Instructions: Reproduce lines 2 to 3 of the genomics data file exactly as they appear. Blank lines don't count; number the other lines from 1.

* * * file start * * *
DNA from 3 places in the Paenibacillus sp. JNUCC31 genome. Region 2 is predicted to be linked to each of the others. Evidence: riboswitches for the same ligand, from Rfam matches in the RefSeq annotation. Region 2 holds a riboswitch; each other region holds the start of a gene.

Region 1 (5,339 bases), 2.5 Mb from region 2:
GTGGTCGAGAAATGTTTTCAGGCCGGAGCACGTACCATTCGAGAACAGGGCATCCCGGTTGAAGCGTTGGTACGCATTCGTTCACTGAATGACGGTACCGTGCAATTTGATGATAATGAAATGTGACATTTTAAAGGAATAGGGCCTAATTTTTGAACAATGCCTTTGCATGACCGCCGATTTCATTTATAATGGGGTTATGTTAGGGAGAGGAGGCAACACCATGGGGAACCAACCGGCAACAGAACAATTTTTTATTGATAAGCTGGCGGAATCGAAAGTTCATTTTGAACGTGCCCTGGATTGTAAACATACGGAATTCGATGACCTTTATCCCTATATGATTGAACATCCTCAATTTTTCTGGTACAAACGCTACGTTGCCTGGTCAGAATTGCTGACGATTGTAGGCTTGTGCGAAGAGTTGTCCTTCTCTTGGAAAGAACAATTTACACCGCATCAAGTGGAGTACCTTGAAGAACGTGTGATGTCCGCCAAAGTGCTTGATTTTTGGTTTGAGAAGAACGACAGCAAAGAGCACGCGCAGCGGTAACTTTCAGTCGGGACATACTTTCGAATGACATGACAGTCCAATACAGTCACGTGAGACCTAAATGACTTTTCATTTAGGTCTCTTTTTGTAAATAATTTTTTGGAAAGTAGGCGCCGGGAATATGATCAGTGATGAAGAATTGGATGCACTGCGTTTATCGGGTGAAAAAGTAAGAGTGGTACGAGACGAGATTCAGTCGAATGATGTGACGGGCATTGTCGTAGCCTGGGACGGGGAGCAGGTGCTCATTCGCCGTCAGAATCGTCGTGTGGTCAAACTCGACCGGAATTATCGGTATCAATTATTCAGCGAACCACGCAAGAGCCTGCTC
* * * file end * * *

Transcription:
Region 1 (5,339 bases), 2.5 Mb from region 2:
GTGGTCGAGAAATGTTTTCAGGCCGGAGCACGTACCATTCGAGAACAGGGCATCCCGGTTGAAGCGTTGGTACGCATTCGTTCACTGAATGACGGTACCGTGCAATTTGATGATAATGAAATGTGACATTTTAAAGGAATAGGGCCTAATTTTTGAACAATGCCTTTGCATGACCGCCGATTTCATTTATAATGGGGTTATGTTAGGGAGAGGAGGCAACACCATGGGGAACCAACCGGCAACAGAACAATTTTTTATTGATAAGCTGGCGGAATCGAAAGTTCATTTTGAACGTGCCCTGGATTGTAAACATACGGAATTCGATGACCTTTATCCCTATATGATTGAACATCCTCAATTTTTCTGGTACAAACGCTACGTTGCCTGGTCAGAATTGCTGACGATTGTAGGCTTGTGCGAAGAGTTGTCCTTCTCTTGGAAAGAACAATTTACACCGCATCAAGTGGAGTACCTTGAAGAACGTGTGATGTCCGCCAAAGTGCTTGATTTTTGGTTTGAGAAGAACGACAGCAAAGAGCACGCGCAGCGGTAACTTTCAGTCGGGACATACTTTCGAATGACATGACAGTCCAATACAGTCACGTGAGACCTAAATGACTTTTCATTTAGGTCTCTTTTTGTAAATAATTTTTTGGAAAGTAGGCGCCGGGAATATGATCAGTGATGAAGAATTGGATGCACTGCGTTTATCGGGTGAAAAAGTAAGAGTGGTACGAGACGAGATTCAGTCGAATGATGTGACGGGCATTGTCGTAGCCTGGGACGGGGAGCAGGTGCTCATTCGCCGTCAGAATCGTCGTGTGGTCAAACTCGACCGGAATTATCGGTATCAATTATTCAGCGAACCACGCAAGAGCCTGCTC